My latest feat on the University of Iowa campus is finding ways to reach out to students. So far I’ve been presented with a lot of “You Cant’s” which include:

  • YOU CANT… table at any University-affiliated building
  • YOU CANT… table at any non-University affiliated building (without having to pay a hefty sum on a per-day basis)
  • YOU CANT… submit flyers to put in student’s mailboxes without printing up 4,500 and getting it approved through the Residence Hall Association

It’s easy to get down about that, except for the fact that I’ve gotten a very positive response from student organizations so far. I’m asking them for 10-15 minutes of their meeting time to talk to their members. In exchange, I have a lot to offer.

For student organizations who I haven’t talked to, or need an extra push, allow me to explain what Sony (and I) can do for you.

First of all, I can talk to your student organization about professional development.
I’ve held two brand ambassadorships this year, so I understand what it takes to do the job, and do it well. I can give tips to people looking to find an ambassador job, and how to be an awesome employee once you secure it. Brand Ambassadorship teaches students many skills – event planning, promotions, personal selling, how to network, design, social media… I could go on. It’s an excellent opportunity to educate students on a niche job that will help build their resumes.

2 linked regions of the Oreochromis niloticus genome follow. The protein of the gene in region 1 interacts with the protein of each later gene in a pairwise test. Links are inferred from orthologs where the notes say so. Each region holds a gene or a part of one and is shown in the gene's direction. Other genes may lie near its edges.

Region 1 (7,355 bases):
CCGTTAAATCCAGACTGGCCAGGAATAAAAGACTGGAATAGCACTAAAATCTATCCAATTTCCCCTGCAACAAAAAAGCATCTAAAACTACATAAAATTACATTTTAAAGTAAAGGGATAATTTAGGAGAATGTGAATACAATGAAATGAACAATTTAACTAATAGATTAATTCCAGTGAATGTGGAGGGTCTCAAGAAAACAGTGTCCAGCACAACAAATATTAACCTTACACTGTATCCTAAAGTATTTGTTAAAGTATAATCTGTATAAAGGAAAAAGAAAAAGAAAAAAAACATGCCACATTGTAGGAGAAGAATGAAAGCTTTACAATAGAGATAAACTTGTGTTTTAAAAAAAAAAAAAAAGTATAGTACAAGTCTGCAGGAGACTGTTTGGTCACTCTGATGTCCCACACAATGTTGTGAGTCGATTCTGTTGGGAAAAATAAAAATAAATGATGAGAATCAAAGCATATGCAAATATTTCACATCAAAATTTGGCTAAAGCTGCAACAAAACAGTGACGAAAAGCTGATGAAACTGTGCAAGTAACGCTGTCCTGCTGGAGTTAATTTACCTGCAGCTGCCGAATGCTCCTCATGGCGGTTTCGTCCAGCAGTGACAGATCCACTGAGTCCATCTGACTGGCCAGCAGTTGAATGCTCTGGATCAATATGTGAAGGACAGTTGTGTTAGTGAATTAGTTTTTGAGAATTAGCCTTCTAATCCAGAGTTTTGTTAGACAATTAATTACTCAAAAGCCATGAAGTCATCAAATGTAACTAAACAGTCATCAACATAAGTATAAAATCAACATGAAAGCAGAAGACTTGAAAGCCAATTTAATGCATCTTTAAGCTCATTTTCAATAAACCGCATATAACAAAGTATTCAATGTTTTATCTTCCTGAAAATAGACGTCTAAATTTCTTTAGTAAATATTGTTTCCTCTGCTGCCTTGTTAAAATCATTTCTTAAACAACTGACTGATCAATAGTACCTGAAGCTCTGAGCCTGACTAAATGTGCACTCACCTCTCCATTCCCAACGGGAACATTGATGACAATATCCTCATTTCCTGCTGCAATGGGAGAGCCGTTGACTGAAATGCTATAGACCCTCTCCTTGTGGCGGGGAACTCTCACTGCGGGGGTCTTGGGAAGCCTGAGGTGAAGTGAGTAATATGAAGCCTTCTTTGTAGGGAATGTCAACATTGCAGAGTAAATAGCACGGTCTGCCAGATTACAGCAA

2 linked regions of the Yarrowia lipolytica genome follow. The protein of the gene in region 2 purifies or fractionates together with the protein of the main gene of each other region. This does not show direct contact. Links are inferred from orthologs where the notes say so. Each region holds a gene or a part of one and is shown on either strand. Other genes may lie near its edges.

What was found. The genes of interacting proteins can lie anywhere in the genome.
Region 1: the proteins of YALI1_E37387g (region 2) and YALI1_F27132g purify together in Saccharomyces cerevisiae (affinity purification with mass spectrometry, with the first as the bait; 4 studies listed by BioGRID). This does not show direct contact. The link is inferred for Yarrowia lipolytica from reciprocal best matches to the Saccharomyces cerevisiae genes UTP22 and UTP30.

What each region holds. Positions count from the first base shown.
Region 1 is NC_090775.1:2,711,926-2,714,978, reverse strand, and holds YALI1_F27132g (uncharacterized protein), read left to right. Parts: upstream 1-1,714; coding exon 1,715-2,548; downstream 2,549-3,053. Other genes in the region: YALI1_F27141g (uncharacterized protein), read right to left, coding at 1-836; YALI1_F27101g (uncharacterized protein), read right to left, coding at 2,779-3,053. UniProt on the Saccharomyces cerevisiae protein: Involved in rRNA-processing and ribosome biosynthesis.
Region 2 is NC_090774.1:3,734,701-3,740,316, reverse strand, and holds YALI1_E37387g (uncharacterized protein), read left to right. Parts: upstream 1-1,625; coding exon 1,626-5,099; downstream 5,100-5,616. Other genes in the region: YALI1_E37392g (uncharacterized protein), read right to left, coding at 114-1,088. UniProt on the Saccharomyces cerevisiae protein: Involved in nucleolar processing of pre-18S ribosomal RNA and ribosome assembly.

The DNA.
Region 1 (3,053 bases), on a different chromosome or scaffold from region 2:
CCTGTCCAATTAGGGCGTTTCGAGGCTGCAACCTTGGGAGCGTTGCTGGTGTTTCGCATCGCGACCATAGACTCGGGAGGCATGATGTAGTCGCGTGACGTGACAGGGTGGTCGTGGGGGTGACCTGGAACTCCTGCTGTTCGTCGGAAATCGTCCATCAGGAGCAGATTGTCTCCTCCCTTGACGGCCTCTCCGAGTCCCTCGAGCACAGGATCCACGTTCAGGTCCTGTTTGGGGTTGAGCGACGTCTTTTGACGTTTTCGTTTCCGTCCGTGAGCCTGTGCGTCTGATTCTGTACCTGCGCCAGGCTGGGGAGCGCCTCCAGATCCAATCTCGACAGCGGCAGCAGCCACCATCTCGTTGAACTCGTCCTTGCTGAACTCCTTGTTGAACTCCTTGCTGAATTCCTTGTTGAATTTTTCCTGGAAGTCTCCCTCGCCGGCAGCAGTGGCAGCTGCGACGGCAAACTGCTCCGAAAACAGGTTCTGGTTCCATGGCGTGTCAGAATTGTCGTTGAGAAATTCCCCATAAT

Second, I can provide video and photography support to you for an event.
In exchange for you generously allowing me to give a demo during your meeting, I’m willing to help you out with filming and photography for an upcoming event of yours. What better what to show you what Sony products are capable of?

On some occasions, I can also lend products to you in exchange for demo time.

Third, I can provide support for your philanthropy projects.
No promises on what specifically I can provide, but Sony does give me freebies to distribute with as I please. I can petition for additional materials as events come up. Wouldn’t it look sweet to have the “Sony” brand help draw support for your cause? My other brand ambassadorship, iChill, also loves sponsoring big events and will send money and product samples depending on how many people you expect to draw in. Stick with me, we’ll go places!

Fouth, I can give you a first look on exciting new technology.
Because that’s essentially what it all boils down to. Getting new technology in your hands, for you to try and figure out. Sony products are notorious for their design and innovation.

So get in contact me. Even if you’re not a student organization through the University of Iowa. I want to talk to off-campus groups, too! And I’m always willing to do individual demos if you’re a student interested in Sony’s product offerings. I might even give you a goodie bag filled with Sony freebies :) Email me at madeline-osman@uiowa.edu for more information and to set something up!